Sure, we're all on a budget, but don't be penny wise, pound foolish. Vendors may offer deep discounts on last year's technology, but if you settle on a product that just barely fills your current needs, odds are you'll outgrow it all too soon. Buy the most system or the latest technology you can comfortably afford. Spend a little more now and you'll be rewarded with a longer useful life for your system--and a better return on your investment. If possible, choose a system that has some upside potential so you can upgrade it rather than trade it in when the time comes to move up in the world.

Check the Little Things

"Little" things like the warranty and return policy contribute to the value of a product, so factor them into the purchase decision. Vendors are becoming more competitive by offering multiyear warranties and same-day exchanges or on-site service. Even the fastest computer is not productive if it's inactive, so make sure you minimize the turnaround time for repairs.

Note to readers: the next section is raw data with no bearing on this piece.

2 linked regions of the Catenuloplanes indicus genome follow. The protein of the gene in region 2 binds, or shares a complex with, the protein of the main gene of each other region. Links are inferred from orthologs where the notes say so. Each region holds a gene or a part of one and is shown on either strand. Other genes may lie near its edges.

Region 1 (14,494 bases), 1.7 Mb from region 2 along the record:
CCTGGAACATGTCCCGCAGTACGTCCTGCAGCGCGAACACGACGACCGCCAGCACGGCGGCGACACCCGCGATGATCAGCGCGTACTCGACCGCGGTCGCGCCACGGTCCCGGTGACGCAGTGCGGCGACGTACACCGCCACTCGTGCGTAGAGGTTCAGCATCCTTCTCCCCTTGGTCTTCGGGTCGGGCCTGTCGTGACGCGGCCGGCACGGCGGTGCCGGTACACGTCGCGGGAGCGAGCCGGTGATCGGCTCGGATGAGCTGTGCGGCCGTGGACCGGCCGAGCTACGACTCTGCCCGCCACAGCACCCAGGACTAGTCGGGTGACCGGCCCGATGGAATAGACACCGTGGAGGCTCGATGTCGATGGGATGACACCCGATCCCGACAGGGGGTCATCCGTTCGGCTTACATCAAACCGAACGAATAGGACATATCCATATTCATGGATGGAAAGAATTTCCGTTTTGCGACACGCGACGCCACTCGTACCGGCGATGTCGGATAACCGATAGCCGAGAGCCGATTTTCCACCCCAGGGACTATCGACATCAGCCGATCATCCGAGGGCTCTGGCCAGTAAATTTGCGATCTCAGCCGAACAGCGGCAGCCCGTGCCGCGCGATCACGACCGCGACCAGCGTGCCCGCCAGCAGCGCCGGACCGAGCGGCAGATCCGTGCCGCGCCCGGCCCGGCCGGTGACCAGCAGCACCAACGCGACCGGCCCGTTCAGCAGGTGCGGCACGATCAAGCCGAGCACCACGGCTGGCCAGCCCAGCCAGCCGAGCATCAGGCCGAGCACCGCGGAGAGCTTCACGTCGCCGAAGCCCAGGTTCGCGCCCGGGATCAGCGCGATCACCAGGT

Don't Settle

Some vendors try to economize by cutting corners; for instance, systems vendors may bundle inexpensive mice and keyboards with their systems. A powerful system that's difficult or uncomfortable to use is no bargain at any price, so don't hesitate to order the component you'd prefer. If you want to upgrade beyond the basic package, ask the vendor to give you a credit for the value of the standard equipment.

Give the Docs a Checkup

The quality of a user manual says a lot about a product and its vendor, so try to check this out in advance. Fly-by-night vendors provide minimal documentation, often consisting of photocopied pages and booklets for each component (I/O card, hard disk, motherboard and so on). A single well-illustrated manual indicates a well-planned design and will save you lots of time troubleshooting.

Never on a Friday

Pick up your purchase or try to have it delivered early in the week. If you don't try your system till the weekend, you may have to wait till Monday if you have a cable missing, a disk drive that won't boot or some other insurmountable problem.

Get Out Your Finetooth Comb

When your new system, peripheral or software arrives, do a thorough inventory of every piece, cable, manual and diskette. Don't throw away the packaging; you may need it for any service return. And if you do have to return something, send only the component that needs work-the CPU, monitor or whatever. Don't send cables or any extras along for the ride. And before doing anything, check with the vendor to see if you need a return authorization.

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Copyright © 1997 CMP Media Inc.